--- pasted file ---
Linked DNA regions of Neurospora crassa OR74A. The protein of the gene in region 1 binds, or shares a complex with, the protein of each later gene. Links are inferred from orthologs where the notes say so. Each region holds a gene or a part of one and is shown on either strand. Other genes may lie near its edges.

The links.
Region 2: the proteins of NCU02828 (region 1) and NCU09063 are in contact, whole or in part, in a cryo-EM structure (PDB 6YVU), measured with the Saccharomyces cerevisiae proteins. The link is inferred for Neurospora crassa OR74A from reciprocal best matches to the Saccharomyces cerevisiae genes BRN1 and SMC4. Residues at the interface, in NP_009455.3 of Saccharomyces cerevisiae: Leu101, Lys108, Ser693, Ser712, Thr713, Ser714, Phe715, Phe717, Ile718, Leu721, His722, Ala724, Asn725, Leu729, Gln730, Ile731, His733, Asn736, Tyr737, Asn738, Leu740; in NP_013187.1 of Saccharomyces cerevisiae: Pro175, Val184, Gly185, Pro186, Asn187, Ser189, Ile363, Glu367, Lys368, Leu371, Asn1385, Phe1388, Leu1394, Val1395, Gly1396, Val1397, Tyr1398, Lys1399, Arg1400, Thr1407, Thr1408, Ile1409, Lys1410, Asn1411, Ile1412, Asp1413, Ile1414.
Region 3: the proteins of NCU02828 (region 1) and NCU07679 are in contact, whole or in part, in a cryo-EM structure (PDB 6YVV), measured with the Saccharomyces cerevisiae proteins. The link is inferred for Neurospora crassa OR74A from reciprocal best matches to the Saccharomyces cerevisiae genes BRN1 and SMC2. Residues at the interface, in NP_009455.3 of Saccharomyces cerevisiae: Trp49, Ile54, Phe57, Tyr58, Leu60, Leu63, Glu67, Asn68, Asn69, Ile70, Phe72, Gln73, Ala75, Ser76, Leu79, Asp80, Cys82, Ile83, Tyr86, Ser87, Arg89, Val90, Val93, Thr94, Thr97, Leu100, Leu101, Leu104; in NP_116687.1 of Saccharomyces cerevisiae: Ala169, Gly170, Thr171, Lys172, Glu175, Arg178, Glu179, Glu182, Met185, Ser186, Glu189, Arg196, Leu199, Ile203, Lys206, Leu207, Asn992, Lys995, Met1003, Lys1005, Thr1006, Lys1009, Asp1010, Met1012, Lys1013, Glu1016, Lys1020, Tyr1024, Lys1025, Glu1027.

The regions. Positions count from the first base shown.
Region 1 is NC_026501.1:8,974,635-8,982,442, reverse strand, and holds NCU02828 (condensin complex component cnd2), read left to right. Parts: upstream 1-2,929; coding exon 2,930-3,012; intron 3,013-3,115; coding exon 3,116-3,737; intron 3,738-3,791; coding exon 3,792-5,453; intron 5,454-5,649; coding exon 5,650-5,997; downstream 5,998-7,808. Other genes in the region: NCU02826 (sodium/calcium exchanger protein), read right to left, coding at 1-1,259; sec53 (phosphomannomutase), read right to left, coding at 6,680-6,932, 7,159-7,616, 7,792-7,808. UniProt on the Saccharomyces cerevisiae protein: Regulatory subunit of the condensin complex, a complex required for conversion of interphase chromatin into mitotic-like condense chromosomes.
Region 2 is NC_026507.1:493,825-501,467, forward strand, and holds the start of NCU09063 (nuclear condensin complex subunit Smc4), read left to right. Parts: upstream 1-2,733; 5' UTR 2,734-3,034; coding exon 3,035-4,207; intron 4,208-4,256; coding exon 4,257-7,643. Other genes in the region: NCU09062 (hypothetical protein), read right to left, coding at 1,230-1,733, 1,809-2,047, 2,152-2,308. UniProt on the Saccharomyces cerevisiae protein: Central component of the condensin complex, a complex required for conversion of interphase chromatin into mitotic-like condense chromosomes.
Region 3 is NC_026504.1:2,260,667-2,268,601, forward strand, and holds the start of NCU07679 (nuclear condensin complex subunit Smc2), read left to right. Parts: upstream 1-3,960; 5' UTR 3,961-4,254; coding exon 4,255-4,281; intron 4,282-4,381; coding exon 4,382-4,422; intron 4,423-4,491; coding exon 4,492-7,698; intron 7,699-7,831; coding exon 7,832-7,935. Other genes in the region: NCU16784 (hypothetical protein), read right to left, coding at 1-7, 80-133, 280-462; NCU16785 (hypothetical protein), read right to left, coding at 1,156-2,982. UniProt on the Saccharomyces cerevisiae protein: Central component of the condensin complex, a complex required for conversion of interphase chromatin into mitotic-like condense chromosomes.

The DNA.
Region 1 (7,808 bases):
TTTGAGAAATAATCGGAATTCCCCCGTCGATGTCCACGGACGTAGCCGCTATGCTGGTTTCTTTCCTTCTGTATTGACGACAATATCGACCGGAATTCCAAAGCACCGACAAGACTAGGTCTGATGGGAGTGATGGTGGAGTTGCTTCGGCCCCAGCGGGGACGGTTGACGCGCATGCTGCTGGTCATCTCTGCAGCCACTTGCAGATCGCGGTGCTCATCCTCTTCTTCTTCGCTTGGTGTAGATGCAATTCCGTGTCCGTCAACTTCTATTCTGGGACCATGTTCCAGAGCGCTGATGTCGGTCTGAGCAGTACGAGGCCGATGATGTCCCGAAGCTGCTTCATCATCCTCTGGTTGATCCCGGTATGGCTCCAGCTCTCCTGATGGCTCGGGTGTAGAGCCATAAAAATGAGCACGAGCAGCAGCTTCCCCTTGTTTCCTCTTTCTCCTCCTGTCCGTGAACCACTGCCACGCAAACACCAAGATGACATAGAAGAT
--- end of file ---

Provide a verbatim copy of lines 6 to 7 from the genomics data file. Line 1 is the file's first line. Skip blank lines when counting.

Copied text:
Region 1 is NC_026501.1:8,974,635-8,982,442, reverse strand, and holds NCU02828 (condensin complex component cnd2), read left to right. Parts: upstream 1-2,929; coding exon 2,930-3,012; intron 3,013-3,115; coding exon 3,116-3,737; intron 3,738-3,791; coding exon 3,792-5,453; intron 5,454-5,649; coding exon 5,650-5,997; downstream 5,998-7,808. Other genes in the region: NCU02826 (sodium/calcium exchanger protein), read right to left, coding at 1-1,259; sec53 (phosphomannomutase), read right to left, coding at 6,680-6,932, 7,159-7,616, 7,792-7,808. UniProt on the Saccharomyces cerevisiae protein: Regulatory subunit of the condensin complex, a complex required for conversion of interphase chromatin into mitotic-like condense chromosomes.
Region 2 is NC_026507.1:493,825-501,467, forward strand, and holds the start of NCU09063 (nuclear condensin complex subunit Smc4), read left to right. Parts: upstream 1-2,733; 5' UTR 2,734-3,034; coding exon 3,035-4,207; intron 4,208-4,256; coding exon 4,257-7,643. Other genes in the region: NCU09062 (hypothetical protein), read right to left, coding at 1,230-1,733, 1,809-2,047, 2,152-2,308. UniProt on the Saccharomyces cerevisiae protein: Central component of the condensin complex, a complex required for conversion of interphase chromatin into mitotic-like condense chromosomes.